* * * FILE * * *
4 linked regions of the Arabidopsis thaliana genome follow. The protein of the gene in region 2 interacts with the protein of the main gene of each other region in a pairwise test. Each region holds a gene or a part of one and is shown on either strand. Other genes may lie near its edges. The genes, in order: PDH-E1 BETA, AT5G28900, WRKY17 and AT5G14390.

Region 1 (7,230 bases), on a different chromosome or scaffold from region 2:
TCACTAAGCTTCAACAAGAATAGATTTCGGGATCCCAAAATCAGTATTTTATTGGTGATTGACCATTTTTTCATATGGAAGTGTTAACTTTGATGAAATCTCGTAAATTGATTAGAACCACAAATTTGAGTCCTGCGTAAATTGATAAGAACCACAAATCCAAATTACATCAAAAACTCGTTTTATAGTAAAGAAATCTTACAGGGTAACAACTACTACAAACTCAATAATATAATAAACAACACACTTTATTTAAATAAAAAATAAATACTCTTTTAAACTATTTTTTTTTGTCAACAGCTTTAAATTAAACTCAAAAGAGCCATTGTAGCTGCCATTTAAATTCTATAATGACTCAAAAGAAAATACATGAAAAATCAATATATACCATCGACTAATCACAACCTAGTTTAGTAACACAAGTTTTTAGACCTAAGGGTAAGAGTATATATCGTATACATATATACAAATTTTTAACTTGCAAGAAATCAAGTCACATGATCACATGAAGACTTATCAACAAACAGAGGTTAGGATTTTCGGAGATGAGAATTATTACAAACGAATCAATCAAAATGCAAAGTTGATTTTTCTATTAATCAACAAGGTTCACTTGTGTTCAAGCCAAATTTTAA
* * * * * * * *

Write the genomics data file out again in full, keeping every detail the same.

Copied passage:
4 linked regions of the Arabidopsis thaliana genome follow. The protein of the gene in region 2 interacts with the protein of the main gene of each other region in a pairwise test. Each region holds a gene or a part of one and is shown on either strand. Other genes may lie near its edges. The genes, in order: PDH-E1 BETA, AT5G28900, WRKY17 and AT5G14390.

Region 1 (7,230 bases), on a different chromosome or scaffold from region 2:
TCACTAAGCTTCAACAAGAATAGATTTCGGGATCCCAAAATCAGTATTTTATTGGTGATTGACCATTTTTTCATATGGAAGTGTTAACTTTGATGAAATCTCGTAAATTGATTAGAACCACAAATTTGAGTCCTGCGTAAATTGATAAGAACCACAAATCCAAATTACATCAAAAACTCGTTTTATAGTAAAGAAATCTTACAGGGTAACAACTACTACAAACTCAATAATATAATAAACAACACACTTTATTTAAATAAAAAATAAATACTCTTTTAAACTATTTTTTTTTGTCAACAGCTTTAAATTAAACTCAAAAGAGCCATTGTAGCTGCCATTTAAATTCTATAATGACTCAAAAGAAAATACATGAAAAATCAATATATACCATCGACTAATCACAACCTAGTTTAGTAACACAAGTTTTTAGACCTAAGGGTAAGAGTATATATCGTATACATATATACAAATTTTTAACTTGCAAGAAATCAAGTCACATGATCACATGAAGACTTATCAACAAACAGAGGTTAGGATTTTCGGAGATGAGAATTATTACAAACGAATCAATCAAAATGCAAAGTTGATTTTTCTATTAATCAACAAGGTTCACTTGTGTTCAAGCCAAATTTTAA